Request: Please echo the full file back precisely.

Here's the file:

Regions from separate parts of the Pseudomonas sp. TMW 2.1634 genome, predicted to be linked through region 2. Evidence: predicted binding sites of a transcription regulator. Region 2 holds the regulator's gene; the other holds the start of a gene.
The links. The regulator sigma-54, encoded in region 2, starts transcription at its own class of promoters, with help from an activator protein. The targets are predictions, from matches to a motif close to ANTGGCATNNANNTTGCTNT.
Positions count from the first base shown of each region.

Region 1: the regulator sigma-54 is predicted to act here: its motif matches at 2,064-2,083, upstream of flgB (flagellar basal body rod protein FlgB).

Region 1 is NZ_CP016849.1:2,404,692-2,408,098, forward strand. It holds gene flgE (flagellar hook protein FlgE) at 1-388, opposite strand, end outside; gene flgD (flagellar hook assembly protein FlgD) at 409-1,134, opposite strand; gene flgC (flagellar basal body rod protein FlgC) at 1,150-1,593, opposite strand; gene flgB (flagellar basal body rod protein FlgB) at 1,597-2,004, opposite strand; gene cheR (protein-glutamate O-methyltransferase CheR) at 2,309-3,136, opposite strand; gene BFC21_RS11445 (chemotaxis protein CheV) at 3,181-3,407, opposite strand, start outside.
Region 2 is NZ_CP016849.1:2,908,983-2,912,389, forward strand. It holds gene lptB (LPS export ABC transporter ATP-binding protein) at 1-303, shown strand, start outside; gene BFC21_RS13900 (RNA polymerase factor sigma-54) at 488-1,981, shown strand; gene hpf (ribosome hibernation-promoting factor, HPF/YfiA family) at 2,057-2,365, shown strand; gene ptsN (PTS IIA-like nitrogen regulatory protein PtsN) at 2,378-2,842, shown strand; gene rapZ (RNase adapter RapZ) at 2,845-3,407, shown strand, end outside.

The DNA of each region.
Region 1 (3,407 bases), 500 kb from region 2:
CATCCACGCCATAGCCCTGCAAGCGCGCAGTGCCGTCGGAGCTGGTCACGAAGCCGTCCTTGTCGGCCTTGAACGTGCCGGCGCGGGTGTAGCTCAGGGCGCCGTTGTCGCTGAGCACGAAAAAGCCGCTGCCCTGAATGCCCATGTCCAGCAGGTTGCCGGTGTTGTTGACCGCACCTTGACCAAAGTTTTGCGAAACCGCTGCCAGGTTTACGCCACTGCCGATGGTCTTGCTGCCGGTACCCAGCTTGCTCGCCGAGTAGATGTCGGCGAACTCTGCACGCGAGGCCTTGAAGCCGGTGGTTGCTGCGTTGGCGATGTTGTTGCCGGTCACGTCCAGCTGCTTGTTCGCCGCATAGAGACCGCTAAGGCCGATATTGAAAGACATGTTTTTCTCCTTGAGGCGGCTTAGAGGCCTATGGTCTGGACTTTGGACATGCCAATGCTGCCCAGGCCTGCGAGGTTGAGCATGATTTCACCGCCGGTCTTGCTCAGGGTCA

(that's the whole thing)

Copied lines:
Regions from separate parts of the Pseudomonas sp. TMW 2.1634 genome, predicted to be linked through region 2. Evidence: predicted binding sites of a transcription regulator. Region 2 holds the regulator's gene; the other holds the start of a gene.
The links. The regulator sigma-54, encoded in region 2, starts transcription at its own class of promoters, with help from an activator protein. The targets are predictions, from matches to a motif close to ANTGGCATNNANNTTGCTNT.
Positions count from the first base shown of each region.

Region 1: the regulator sigma-54 is predicted to act here: its motif matches at 2,064-2,083, upstream of flgB (flagellar basal body rod protein FlgB).

Region 1 is NZ_CP016849.1:2,404,692-2,408,098, forward strand. It holds gene flgE (flagellar hook protein FlgE) at 1-388, opposite strand, end outside; gene flgD (flagellar hook assembly protein FlgD) at 409-1,134, opposite strand; gene flgC (flagellar basal body rod protein FlgC) at 1,150-1,593, opposite strand; gene flgB (flagellar basal body rod protein FlgB) at 1,597-2,004, opposite strand; gene cheR (protein-glutamate O-methyltransferase CheR) at 2,309-3,136, opposite strand; gene BFC21_RS11445 (chemotaxis protein CheV) at 3,181-3,407, opposite strand, start outside.
Region 2 is NZ_CP016849.1:2,908,983-2,912,389, forward strand. It holds gene lptB (LPS export ABC transporter ATP-binding protein) at 1-303, shown strand, start outside; gene BFC21_RS13900 (RNA polymerase factor sigma-54) at 488-1,981, shown strand; gene hpf (ribosome hibernation-promoting factor, HPF/YfiA family) at 2,057-2,365, shown strand; gene ptsN (PTS IIA-like nitrogen regulatory protein PtsN) at 2,378-2,842, shown strand; gene rapZ (RNase adapter RapZ) at 2,845-3,407, shown strand, end outside.

The DNA of each region.
Region 1 (3,407 bases), 500 kb from region 2:
CATCCACGCCATAGCCCTGCAAGCGCGCAGTGCCGTCGGAGCTGGTCACGAAGCCGTCCTTGTCGGCCTTGAACGTGCCGGCGCGGGTGTAGCTCAGGGCGCCGTTGTCGCTGAGCACGAAAAAGCCGCTGCCCTGAATGCCCATGTCCAGCAGGTTGCCGGTGTTGTTGACCGCACCTTGACCAAAGTTTTGCGAAACCGCTGCCAGGTTTACGCCACTGCCGATGGTCTTGCTGCCGGTACCCAGCTTGCTCGCCGAGTAGATGTCGGCGAACTCTGCACGCGAGGCCTTGAAGCCGGTGGTTGCTGCGTTGGCGATGTTGTTGCCGGTCACGTCCAGCTGCTTGTTCGCCGCATAGAGACCGCTAAGGCCGATATTGAAAGACATGTTTTTCTCCTTGAGGCGGCTTAGAGGCCTATGGTCTGGACTTTGGACATGCCAATGCTGCCCAGGCCTGCGAGGTTGAGCATGATTTCACCGCCGGTCTTGCTCAGGGTCA